Describe the second solo (if there is one). How do the musicians move from one solo to the next? Does the first soloist signal he is done by restating the head? Or is the exchange more random? Does the second soloist repeat any of what the first soloist did? Can you tell he was listening to the first solo by how he plays his own solo? Think also about the questions you answered for the first solo.

Are there any short solos exchanged between musicians (“trading fours” or “trading eights”)? How do they work together or against one another? Describe any subsequent solos, repeating any of the observations that fit. If the solo is by the bass player or the drummer, how are these solos similar or different from the other solos? Is the bass player playing “arco” (with a bow) or plucking the strings with fingers? Is the drummer playing with brushes or with sticks? Does he emphasize a tom-tom, bass, snare, cymbals, Hi-hat? How does the tune end? Carefully? Precisely? With scattered, individual flourishes? What is the effect or the effects of the various things you have described? What is the mood of the performance? The moods?

The two performances:

Blue Monk Monk (piano), John Coltrane (tenor sax), Ahmed Abdul-Malik (bass), Shadow Wilson (drums) ͞Blue Monk͟ 1957, Carnegie Hall

Autumn Leaves Evans (piano), Scott LaFaro (bass), Paul Motian (drums) ͞Autumn Leaves͟1959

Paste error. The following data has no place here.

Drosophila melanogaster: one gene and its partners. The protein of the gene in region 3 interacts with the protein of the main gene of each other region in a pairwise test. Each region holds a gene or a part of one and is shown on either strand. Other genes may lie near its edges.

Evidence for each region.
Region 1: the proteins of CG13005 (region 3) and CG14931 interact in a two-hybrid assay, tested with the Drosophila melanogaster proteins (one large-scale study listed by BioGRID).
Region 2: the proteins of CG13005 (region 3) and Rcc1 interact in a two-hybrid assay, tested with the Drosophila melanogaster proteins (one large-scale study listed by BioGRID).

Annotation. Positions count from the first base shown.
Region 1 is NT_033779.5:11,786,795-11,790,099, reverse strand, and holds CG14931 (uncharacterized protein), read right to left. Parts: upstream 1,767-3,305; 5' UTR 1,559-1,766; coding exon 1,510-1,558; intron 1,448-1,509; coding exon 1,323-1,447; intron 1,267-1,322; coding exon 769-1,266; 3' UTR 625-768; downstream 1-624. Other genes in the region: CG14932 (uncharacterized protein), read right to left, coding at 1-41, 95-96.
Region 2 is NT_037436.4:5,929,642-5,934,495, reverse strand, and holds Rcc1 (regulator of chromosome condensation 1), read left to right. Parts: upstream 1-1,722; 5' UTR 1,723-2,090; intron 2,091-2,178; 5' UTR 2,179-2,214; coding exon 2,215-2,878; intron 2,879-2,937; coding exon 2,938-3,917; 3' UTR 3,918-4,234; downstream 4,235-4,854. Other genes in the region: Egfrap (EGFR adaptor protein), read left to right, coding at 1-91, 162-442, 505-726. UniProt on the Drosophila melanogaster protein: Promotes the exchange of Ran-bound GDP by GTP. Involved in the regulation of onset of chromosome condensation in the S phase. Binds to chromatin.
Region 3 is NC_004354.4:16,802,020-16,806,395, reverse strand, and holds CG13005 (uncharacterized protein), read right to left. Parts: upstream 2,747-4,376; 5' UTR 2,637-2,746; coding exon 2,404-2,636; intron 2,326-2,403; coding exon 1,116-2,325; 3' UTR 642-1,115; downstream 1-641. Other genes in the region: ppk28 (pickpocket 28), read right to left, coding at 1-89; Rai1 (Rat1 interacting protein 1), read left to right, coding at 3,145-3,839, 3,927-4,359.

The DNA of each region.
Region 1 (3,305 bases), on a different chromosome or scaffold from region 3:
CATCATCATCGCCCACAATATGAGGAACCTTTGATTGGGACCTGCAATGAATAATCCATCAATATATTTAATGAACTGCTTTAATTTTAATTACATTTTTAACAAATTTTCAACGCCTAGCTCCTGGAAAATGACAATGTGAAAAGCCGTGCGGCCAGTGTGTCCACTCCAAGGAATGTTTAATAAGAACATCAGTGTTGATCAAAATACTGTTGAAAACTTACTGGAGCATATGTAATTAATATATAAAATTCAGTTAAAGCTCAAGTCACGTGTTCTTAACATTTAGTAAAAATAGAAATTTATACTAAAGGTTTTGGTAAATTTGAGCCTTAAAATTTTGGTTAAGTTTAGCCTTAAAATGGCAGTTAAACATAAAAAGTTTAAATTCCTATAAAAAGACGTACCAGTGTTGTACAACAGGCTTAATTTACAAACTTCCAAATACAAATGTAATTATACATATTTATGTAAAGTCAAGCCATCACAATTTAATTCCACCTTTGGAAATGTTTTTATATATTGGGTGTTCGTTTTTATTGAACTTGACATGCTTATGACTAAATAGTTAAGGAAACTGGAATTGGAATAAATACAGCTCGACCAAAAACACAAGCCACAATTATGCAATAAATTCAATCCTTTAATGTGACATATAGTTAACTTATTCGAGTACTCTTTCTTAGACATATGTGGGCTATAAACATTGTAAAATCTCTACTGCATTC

Paper #3 on Dance

Watch this film of “Lamentation,” coreographed by Martha Graham in 1930. It begins with her reminiscence, followed by a performance of the dance.
Write about the dance. Answer, most broadly, the two questions we have been working with: What story does the dance tell? and How does the dance tell that story.
Base your analysis (as in all our papers) on your own observation, on your own questions that arise out of your repeated viewing, based on details that raise questions. Your analysis (and it may have several parts) will be your answer(s) to the questions. You may want to consider some of the following:
What does “lamentation” mean?
Why is most of the dance done on a bench?
Why that kind of costume? How is the dance different than it would have been if she had been wearing a leotard or tutu?
Why the music, that music, that kind of music?
What kinds of feelings and/or thoughts do you have as you watch the dance?
What specific things about the dance make you have those feelings?
Watch carefully and repeatedly. Make notes about meaningful details, about questions that arise out of the details. Answer the questions on the basis of the language of the dance. This is the same process we have followed in analyzing painting and sculpture. Look carefully. Ask good questions. Answer them by interpreting the details/the language of the dance.
As always, reference to any other analysis will result in failure. No secondary work. No biographical work. Just watch the film and write about it.
Write a first draft. Then revise that draft. A third full draft will be full of good ideas, well expressed, if you have paid good attention.

Paper #2 on Sculpture

(Check syllabus for details — pages required, etc.).

As we noted in class, the word “statue” has as its root *sta, and thus means in the root sense something standing. Herbert Read writes in his book The Art of Sculpture that 9/10ths of all sculpture is of the human body.

View the following four statues:

1. Der Gestürzte (The Fallen One), 1915/16, by Wilhelm Lehmbruckürzte.2.jpg

2. Femme qui marche, Walking Woman, 1932 or 1936, by Alberto Giacometti